Heyde's syndrome: a review

J Heart Valve Dis. 2004 Sep;13(5):701-12.


Bleeding from gastrointestinal angiodysplasia in patients with aortic stenosis (AS), termed Heyde's syndrome, has been recognized for many years. Intestinal angiodysplasia (IA) and AS are chronic degenerative diseases that are often asymptomatic, with a higher prevalence in the population than is clinically apparent. The incidence of both conditions increases with age, and both are associated with traditional cardiovascular risk factors. Many studies suggest that there is an increased prevalence of IA in AS and vice versa, but there is wide variation between studies. Evidence is mounting that severe AS may cause Type 2 acquired von Willebrand's disease, also termed von Willebrand's syndrome. This involves loss of the large multimers, which are required to maintain hemostasis in high flow conditions, such as occur in angiodysplastic arteriovenous malformations. Heyde's syndrome appears to consist of bleeding from previously latent intestinal angiodysplasia as a result of this acquired hematological defect, which is associated with aortic stenosis. Treatment options include localization of angiodysplastic bleeding points with cauterization, but this is associated with a high recurrence rate. Aortic valve replacement has been shown to improve the hematological abnormalities, and this is paralleled by clinical improvements. Valve replacement appears to offer the best hope of long-term resolution of the bleeding, and should be considered in most cases, particularly in those in whom the AS is symptomatic. In those patients deemed unfit for surgery in whom no bleeding point can be identified, recurrent blood transfusions may offer some symptomatic relief.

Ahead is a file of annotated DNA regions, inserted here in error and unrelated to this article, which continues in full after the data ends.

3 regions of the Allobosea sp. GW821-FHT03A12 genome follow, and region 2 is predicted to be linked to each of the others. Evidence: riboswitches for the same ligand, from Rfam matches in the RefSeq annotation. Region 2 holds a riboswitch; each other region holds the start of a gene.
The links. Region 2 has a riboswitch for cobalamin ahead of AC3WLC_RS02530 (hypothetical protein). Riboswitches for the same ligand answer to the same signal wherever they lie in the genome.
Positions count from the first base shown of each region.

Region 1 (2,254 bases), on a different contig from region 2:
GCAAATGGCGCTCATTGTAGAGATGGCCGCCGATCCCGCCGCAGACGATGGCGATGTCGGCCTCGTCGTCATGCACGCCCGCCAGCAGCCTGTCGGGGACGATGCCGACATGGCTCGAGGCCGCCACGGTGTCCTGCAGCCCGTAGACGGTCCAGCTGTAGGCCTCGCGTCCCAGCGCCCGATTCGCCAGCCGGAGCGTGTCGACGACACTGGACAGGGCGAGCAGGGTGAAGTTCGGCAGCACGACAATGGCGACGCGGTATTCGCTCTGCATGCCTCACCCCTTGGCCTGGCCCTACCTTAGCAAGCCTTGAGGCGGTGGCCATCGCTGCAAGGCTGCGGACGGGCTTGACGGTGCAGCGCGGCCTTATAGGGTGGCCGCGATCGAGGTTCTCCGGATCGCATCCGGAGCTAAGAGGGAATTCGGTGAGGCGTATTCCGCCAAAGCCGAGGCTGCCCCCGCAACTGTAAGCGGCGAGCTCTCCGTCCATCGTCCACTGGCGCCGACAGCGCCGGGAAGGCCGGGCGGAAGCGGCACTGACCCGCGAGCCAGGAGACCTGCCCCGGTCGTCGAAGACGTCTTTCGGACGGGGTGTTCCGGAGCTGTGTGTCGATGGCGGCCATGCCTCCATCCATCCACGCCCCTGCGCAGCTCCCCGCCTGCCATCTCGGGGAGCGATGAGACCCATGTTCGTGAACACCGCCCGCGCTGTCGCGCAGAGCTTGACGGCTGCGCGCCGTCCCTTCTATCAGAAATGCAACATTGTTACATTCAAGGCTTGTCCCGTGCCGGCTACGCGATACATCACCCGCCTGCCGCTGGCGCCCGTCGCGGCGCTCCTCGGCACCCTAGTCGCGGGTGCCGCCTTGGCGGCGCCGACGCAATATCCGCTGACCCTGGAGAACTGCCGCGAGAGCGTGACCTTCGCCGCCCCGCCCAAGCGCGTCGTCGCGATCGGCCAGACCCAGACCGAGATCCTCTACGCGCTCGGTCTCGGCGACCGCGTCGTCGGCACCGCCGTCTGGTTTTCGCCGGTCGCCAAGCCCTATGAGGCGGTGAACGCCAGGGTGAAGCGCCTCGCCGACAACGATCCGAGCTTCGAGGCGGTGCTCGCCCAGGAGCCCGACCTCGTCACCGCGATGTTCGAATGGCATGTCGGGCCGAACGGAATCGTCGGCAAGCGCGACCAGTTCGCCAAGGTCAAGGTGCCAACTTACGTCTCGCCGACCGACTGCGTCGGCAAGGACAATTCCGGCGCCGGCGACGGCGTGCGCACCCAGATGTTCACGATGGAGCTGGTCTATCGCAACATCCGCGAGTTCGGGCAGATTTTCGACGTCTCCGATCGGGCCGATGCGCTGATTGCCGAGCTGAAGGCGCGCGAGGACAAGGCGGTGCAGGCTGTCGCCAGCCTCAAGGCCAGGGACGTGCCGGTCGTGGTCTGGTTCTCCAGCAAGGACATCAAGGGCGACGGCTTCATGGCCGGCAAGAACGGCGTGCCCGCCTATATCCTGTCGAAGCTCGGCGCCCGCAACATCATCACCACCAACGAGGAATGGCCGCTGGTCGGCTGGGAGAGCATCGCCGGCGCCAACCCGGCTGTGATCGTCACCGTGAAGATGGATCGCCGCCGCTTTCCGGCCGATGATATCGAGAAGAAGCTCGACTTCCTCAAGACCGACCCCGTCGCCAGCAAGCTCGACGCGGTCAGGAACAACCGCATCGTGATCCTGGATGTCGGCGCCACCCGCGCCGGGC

Publication types

  • Review

MeSH terms

  • Angiodysplasia / complications*
  • Angiodysplasia / therapy
  • Aortic Valve Stenosis / complications*
  • Aortic Valve Stenosis / therapy
  • Gastrointestinal Hemorrhage / etiology
  • Gastrointestinal Hemorrhage / therapy*
  • Hematologic Diseases / etiology
  • Hematologic Diseases / therapy
  • Humans
  • Intestinal Diseases / complications*
  • Intestinal Diseases / therapy
  • Syndrome
  • von Willebrand Diseases / etiology
  • von Willebrand Diseases / therapy